1-19-13
Father, I’m still so overwhelmed. Waiting for answers… I feel helpless. God, we’re both emotionally drained. Why can’t they see what is wrong? Please help us to trust you—to trust that you are sovereignly in control of all things, even congestive heart failure and pulmonary edema. Please provide the right timeline for surgery.

Fear not. 

You are mine.

When you pass through the waters—Trials and suffering will come because the world is still broken. We still live on a fallen Earth. Brokenness and deep waters will be there until Jesus restores all things and makes them new. But for his chosen ones, there is great promise. ‘I will be with you.’ The God Who lovingly and masterfully formed me also chose me, purchased me. This God says he will be with me. The God whose love has no boundaries says that he will walk with me. He will protect. This God says my soul is secure. On the cross, Jesus already absorbed all of God’s wrath toward me.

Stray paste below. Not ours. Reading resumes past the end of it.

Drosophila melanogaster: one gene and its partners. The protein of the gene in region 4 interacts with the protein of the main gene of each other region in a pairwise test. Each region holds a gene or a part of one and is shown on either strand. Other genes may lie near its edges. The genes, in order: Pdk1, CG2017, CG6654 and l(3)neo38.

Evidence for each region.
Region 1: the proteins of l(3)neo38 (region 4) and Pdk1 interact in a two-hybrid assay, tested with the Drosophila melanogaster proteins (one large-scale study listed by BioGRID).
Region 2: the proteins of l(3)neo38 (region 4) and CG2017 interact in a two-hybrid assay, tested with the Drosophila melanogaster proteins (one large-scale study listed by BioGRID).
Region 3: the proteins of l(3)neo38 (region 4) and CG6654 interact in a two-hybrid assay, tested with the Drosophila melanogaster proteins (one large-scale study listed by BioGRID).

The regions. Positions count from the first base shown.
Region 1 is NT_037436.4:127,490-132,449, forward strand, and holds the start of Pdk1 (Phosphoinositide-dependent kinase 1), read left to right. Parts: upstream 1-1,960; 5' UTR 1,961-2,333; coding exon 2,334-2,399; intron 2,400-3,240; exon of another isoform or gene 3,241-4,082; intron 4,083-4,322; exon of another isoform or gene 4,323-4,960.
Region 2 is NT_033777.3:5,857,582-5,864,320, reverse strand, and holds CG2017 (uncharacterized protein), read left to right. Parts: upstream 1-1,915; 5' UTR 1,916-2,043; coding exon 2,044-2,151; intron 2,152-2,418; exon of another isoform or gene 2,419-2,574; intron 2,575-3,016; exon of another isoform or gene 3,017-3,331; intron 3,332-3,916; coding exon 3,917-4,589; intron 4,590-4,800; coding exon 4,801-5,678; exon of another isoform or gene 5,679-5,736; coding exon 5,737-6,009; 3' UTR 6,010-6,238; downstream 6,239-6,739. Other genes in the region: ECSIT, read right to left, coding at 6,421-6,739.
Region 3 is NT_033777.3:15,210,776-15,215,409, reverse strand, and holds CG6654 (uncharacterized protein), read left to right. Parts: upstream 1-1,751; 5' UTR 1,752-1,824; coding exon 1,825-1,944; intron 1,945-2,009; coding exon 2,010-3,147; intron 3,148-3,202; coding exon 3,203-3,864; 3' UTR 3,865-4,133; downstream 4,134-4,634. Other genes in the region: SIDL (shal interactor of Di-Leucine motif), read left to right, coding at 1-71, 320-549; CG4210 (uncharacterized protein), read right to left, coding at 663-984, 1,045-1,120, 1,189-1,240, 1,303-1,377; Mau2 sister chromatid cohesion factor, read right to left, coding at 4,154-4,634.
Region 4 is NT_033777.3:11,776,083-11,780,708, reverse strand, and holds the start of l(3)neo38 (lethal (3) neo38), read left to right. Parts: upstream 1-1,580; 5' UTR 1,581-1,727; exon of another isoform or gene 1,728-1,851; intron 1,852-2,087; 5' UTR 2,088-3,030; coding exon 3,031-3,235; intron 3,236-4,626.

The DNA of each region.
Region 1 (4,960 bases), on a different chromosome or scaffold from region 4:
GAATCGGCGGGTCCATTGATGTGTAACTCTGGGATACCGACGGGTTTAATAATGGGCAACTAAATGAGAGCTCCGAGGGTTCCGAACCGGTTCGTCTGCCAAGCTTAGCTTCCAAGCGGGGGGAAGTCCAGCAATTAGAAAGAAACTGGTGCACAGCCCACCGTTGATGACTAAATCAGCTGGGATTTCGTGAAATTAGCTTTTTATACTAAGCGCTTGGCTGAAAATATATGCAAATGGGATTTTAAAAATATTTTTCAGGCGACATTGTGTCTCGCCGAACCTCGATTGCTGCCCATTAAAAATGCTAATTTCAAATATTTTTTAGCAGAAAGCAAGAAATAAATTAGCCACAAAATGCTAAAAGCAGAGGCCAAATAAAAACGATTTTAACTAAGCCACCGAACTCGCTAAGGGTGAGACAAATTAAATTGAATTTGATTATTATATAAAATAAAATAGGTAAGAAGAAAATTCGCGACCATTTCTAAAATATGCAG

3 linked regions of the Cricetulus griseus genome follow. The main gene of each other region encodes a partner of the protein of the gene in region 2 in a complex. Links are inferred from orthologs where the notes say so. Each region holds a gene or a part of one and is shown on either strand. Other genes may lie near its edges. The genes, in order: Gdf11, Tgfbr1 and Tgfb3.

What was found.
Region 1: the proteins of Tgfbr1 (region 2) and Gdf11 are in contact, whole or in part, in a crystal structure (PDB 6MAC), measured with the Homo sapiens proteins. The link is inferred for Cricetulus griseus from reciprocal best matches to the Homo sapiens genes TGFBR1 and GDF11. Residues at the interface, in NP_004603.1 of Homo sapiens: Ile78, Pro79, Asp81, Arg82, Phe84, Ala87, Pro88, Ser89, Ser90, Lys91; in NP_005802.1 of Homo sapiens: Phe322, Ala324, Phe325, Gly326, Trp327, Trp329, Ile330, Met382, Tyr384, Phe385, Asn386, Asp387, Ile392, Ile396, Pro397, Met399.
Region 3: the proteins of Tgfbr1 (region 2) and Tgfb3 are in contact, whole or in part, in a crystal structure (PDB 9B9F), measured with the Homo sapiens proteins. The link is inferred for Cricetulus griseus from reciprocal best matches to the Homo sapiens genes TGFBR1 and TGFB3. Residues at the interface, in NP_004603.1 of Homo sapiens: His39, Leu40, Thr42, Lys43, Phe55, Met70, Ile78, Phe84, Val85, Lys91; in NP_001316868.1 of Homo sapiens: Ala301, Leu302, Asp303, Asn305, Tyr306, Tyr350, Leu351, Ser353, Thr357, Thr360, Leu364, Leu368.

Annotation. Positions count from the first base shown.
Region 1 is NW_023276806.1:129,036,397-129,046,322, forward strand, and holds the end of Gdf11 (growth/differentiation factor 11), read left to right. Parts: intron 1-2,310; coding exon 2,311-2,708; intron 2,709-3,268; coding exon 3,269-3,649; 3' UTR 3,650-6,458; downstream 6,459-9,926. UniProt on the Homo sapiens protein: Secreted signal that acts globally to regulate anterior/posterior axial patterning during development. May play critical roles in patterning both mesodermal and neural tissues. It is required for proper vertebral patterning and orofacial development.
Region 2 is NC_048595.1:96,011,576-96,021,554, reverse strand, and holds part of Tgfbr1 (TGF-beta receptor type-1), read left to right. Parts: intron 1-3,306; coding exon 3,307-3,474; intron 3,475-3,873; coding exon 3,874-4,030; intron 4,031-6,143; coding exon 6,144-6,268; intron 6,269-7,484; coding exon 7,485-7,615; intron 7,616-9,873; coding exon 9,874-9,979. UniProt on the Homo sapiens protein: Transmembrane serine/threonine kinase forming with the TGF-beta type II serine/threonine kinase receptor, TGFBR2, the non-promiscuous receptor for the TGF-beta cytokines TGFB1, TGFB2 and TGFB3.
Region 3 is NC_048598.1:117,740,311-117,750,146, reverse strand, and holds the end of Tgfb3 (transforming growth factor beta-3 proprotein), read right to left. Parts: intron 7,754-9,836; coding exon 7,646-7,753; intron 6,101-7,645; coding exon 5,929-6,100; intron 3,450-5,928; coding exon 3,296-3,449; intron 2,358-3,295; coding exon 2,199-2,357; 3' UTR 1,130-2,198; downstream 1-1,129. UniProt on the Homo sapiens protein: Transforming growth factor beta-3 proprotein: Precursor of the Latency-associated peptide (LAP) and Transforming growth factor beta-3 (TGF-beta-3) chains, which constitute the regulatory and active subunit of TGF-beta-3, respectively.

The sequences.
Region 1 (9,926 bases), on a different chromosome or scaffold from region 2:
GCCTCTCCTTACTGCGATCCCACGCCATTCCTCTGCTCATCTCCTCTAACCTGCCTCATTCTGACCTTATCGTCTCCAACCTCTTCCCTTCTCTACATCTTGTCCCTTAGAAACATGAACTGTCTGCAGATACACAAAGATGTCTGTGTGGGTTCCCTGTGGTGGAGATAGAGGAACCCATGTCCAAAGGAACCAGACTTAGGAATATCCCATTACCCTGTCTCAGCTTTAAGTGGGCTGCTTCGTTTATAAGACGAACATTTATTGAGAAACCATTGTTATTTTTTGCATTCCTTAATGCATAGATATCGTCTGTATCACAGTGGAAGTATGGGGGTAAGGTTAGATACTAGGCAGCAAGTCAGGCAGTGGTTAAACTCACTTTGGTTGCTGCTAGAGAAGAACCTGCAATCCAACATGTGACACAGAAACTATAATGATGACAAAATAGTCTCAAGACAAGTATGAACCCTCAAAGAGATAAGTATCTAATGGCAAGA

It seems that a season of suffering is coming. We may be tested as silver is tried, but Lord, I believe you will bring us again to the place of abundance (Psalm 66:12). If we need the fire to more accurately reflect you, then it is good. Your name be glorified.

Jon died a week later. Though my mind had flitted to death, it still came unexpectedly. No one thought he would die.

Tonight I asked God to protect my friend from this path. Our God is big, and he is able to do abundantly above what I can ask or think. He is able to heal.

However, with confidence I could say, “No matter what, God is still good. He is big enough when fear hits with the force of many waters.”

This God was with me. This God carried. Even now, my cup runs over.

And if her biggest fear becomes reality, this God will carry my friend also.